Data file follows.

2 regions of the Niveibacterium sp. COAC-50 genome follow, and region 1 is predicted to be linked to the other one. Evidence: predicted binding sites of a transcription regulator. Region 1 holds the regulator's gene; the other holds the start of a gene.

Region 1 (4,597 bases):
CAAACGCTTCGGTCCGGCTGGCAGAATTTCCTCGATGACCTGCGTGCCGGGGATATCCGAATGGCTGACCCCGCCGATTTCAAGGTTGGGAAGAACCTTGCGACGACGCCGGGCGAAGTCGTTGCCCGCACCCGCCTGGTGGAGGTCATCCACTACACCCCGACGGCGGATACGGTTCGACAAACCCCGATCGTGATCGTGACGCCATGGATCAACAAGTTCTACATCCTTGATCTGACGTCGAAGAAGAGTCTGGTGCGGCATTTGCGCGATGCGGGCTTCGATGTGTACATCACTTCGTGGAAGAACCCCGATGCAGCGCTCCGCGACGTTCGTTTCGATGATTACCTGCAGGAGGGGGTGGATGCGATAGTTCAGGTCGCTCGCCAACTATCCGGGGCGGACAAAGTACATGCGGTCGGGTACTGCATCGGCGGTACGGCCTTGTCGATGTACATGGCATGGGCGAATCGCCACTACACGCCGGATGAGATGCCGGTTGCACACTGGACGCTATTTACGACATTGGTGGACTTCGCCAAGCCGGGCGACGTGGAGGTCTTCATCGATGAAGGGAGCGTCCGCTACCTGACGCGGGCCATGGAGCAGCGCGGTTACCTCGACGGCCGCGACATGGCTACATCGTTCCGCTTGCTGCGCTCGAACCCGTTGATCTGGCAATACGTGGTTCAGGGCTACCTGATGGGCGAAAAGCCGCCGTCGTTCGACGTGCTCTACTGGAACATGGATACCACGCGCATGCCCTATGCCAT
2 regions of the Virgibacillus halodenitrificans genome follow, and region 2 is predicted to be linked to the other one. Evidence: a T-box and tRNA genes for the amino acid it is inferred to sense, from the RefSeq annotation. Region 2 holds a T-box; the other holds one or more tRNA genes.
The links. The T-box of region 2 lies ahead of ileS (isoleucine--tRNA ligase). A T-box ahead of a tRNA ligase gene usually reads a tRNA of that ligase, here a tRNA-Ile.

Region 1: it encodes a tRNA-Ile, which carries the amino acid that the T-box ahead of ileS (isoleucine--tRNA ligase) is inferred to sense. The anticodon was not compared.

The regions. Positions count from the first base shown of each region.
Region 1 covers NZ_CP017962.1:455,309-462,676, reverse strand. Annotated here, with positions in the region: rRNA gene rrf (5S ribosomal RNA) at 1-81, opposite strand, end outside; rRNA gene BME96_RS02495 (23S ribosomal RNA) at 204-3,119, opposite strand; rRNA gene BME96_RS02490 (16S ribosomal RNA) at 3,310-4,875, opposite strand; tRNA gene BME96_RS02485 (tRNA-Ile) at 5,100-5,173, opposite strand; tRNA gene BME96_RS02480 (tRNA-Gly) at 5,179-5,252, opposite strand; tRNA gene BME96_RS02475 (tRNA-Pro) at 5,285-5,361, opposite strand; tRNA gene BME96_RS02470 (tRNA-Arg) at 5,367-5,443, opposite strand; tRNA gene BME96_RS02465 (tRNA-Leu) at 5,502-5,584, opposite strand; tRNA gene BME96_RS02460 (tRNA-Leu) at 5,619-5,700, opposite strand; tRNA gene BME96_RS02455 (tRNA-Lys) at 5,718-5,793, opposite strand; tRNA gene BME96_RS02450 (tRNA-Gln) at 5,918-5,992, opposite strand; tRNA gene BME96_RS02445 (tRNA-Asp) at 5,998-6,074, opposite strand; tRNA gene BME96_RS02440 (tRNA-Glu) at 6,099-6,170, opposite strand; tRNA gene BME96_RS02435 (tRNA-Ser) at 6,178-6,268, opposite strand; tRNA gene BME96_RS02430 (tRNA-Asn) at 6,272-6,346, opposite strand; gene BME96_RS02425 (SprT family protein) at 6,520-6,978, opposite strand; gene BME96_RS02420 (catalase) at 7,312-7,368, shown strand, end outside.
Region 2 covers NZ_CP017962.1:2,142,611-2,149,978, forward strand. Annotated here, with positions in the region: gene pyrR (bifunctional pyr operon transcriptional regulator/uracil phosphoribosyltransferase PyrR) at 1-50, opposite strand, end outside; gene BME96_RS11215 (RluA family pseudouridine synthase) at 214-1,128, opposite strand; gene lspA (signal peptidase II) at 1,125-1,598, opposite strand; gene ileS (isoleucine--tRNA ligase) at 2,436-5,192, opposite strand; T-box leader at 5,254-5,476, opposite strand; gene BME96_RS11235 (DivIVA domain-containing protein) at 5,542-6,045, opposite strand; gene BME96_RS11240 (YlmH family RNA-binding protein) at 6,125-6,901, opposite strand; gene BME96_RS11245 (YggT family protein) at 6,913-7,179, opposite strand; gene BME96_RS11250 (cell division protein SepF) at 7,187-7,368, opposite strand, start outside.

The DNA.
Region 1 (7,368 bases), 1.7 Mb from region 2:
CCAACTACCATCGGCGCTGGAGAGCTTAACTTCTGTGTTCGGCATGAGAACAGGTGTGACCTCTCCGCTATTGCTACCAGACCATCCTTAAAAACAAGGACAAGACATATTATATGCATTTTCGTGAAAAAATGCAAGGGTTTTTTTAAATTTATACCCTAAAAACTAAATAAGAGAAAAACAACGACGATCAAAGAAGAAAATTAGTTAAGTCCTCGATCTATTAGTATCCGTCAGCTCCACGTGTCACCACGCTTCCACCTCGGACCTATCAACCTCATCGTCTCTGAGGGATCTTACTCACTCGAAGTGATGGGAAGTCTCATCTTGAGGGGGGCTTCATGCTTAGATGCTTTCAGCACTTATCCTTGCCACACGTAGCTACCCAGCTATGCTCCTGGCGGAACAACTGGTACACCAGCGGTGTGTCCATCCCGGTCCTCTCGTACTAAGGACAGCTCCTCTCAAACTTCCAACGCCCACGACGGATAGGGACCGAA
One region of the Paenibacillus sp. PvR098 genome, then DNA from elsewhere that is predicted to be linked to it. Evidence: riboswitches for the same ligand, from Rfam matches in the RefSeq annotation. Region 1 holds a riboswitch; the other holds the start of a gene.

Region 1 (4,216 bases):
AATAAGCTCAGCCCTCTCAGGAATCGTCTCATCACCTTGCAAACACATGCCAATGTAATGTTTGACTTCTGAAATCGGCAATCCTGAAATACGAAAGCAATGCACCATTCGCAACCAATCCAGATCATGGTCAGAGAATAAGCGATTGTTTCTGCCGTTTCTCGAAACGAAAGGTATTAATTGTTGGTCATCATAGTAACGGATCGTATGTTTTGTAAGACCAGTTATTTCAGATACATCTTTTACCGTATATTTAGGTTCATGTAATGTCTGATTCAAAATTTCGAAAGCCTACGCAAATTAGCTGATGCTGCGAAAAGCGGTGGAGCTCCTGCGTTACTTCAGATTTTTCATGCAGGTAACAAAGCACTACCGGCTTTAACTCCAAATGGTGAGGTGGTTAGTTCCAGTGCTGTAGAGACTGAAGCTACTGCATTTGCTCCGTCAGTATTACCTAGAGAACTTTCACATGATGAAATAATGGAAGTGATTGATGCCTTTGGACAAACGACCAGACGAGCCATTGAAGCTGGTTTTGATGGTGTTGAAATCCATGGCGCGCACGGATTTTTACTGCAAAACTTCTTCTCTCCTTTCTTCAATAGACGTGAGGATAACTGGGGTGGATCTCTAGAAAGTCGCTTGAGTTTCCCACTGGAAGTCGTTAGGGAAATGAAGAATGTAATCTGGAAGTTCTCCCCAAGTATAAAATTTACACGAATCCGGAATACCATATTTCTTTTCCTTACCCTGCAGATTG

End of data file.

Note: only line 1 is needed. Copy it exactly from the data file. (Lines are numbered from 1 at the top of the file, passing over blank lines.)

2 regions of the Niveibacterium sp. COAC-50 genome follow, and region 1 is predicted to be linked to the other one. Evidence: predicted binding sites of a transcription regulator. Region 1 holds the regulator's gene; the other holds the start of a gene.